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Evaluating hair growth promoting effects of candidate substance: A review of research methods

Jungyoon Ohn, Kyu Han Kim, Ohsang Kwon
Journal of Dermatological Science 2019 March 12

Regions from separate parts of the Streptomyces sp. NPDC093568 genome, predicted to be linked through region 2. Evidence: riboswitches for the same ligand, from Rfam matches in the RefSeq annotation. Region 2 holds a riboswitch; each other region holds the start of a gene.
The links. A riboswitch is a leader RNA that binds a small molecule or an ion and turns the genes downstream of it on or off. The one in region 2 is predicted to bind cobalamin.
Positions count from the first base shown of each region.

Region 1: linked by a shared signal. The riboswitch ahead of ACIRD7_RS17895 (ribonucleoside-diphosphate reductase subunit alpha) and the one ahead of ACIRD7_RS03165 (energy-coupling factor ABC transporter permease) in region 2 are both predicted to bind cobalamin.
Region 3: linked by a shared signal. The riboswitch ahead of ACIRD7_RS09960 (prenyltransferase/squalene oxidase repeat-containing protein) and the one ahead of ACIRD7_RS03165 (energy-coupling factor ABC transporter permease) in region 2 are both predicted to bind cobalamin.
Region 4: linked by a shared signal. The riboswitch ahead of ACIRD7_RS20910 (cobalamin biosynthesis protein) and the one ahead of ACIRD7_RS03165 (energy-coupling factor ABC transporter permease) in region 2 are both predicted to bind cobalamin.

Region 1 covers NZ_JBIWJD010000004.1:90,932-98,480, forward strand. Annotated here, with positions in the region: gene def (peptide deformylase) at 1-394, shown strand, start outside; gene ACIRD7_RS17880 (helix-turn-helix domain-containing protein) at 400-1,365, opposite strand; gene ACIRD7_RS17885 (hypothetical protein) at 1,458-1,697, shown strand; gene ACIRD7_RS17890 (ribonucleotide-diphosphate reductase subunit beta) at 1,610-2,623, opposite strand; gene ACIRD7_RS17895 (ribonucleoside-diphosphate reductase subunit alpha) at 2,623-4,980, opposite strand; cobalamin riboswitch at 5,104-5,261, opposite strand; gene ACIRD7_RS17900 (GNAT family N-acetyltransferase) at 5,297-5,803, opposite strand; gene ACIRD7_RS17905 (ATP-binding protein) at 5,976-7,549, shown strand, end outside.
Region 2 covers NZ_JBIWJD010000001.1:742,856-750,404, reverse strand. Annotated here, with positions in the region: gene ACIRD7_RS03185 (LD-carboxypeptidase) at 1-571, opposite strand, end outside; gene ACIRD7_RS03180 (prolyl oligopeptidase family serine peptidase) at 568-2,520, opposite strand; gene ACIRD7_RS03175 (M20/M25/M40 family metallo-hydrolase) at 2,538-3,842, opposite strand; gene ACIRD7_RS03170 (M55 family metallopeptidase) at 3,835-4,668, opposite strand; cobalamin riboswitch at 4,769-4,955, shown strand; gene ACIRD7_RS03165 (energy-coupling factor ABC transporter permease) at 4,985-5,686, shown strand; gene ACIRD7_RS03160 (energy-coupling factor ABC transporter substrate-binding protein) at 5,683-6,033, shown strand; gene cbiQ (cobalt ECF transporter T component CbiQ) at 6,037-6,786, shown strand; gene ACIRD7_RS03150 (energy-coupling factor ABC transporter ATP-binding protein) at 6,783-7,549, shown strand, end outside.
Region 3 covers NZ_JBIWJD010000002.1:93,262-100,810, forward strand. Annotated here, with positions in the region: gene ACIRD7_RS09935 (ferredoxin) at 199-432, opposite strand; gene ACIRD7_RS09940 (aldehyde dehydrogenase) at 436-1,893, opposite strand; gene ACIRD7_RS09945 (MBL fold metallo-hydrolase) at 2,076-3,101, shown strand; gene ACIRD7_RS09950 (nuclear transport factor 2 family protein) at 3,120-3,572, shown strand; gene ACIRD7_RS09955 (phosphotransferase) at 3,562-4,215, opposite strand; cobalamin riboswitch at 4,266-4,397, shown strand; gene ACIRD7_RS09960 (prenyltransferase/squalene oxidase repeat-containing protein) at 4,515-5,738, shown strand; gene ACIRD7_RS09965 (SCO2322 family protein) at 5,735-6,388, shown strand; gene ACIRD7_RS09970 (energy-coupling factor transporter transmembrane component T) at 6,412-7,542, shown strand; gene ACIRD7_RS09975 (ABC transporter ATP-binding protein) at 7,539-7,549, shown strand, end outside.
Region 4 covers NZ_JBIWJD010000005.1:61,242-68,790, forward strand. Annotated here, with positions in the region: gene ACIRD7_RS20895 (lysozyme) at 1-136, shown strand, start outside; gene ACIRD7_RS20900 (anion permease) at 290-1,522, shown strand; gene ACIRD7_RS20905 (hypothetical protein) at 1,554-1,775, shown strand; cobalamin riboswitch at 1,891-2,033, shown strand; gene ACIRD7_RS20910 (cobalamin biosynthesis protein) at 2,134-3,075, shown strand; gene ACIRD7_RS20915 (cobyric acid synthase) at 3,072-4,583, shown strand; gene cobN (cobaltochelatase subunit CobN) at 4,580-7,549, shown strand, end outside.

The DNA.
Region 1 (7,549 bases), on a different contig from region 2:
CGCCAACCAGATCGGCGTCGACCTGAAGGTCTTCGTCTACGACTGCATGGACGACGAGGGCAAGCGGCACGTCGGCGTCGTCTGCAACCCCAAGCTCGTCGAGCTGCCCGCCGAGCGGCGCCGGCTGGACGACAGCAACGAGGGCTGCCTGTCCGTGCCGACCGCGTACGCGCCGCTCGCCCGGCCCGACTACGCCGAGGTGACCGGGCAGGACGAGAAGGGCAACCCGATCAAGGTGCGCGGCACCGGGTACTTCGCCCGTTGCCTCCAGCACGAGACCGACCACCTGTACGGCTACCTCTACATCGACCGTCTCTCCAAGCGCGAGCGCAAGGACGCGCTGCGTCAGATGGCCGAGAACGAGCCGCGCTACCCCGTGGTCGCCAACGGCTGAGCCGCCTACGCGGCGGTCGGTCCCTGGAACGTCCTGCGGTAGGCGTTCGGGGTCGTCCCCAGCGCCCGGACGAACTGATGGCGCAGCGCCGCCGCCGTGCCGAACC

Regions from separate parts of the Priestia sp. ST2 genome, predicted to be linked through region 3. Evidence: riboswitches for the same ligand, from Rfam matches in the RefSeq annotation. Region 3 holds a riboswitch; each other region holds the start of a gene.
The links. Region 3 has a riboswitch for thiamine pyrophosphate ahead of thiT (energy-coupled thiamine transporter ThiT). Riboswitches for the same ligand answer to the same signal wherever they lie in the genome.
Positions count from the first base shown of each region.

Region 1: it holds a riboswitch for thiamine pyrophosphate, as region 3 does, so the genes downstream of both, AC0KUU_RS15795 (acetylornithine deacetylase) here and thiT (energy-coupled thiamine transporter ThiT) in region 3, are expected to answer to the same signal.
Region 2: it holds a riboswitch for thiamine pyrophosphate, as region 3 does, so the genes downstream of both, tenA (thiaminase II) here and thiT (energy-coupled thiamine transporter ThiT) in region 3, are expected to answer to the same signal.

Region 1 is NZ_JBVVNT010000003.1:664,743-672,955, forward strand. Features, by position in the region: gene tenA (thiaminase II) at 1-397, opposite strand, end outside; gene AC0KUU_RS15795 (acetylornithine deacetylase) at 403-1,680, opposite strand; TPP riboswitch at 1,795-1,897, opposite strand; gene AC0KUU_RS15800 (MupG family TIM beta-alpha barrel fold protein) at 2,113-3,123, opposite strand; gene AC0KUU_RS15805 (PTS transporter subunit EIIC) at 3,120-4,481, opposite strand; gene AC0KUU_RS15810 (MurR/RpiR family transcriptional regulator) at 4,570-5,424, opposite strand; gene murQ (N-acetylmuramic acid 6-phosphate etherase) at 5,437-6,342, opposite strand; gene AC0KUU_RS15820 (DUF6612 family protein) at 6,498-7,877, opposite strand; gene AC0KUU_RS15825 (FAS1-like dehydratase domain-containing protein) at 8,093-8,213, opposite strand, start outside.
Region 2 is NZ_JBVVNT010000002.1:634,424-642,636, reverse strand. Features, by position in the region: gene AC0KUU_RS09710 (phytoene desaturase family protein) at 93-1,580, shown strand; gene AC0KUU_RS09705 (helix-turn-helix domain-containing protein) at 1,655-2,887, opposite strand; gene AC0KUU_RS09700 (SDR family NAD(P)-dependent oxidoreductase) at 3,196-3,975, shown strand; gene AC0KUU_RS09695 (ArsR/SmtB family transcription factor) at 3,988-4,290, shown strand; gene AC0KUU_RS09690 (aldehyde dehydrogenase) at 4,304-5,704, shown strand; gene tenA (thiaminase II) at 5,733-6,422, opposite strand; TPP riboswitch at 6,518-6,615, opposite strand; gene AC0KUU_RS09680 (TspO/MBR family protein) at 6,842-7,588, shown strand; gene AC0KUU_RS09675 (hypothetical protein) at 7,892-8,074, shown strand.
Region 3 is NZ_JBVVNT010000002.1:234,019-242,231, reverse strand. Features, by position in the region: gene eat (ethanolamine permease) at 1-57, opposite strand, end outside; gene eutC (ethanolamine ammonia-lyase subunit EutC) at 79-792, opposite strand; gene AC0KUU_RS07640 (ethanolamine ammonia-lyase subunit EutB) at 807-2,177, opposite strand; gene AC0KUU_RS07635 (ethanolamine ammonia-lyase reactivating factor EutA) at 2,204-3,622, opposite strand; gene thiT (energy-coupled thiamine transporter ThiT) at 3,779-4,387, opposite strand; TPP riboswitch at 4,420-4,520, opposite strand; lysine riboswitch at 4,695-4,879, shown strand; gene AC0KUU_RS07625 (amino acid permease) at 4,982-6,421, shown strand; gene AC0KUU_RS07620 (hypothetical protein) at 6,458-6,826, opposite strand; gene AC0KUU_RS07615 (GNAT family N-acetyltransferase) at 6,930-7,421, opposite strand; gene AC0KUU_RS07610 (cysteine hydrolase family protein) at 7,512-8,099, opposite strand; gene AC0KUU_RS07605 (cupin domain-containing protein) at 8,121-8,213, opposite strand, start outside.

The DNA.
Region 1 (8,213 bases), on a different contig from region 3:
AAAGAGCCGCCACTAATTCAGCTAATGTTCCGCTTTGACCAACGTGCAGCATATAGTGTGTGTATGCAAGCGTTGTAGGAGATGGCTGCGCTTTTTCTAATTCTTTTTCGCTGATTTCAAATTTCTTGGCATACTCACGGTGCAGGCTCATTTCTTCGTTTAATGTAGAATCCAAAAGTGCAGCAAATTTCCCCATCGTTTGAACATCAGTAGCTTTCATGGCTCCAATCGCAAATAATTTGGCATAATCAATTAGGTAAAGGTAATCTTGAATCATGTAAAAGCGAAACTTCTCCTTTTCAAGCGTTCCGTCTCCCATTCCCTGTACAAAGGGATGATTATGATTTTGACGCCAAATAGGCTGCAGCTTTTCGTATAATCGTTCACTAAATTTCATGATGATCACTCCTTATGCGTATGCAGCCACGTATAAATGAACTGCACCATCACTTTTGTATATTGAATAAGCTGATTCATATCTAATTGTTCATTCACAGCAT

Androgenetic alopecia (AGA) is the most common form of hair loss disorder. As the prevalence of AGA rises, the demand for AGA treatments is rising accordingly, prompting research to identify therapeutic candidates to treat AGA. Because AGA is caused by crosstalk among multiple hair follicle (HF) cell components, understanding the effects of candidate molecules on HF cells is essential to determining therapeutic candidates for treatment. To date, research has centered on HF dermal papilla and outer root sheath cells and has indicated that the hair growth effects of candidate substances may be mediated via alterations in several signaling pathways and signature genes in these HF cells. In more integrative evaluations, the HF unit is used as an ex vivo organ culture model to verify the effects of therapeutic candidates. Animal models have also been used to evaluate the effects of candidate substances. The main outcomes used to evaluate the effects of candidate substances are 1) changes in HF growth rates in vitro, 2) anagen induction capabilities, and 3) the effects of androgen modulation. This article reviews a series of methods used to evaluate the hair growth-promoting effects of candidate substances, providing an overview of cell assays, organs, and animal models used in AGA research in order to facilitate AGA research moving forward.


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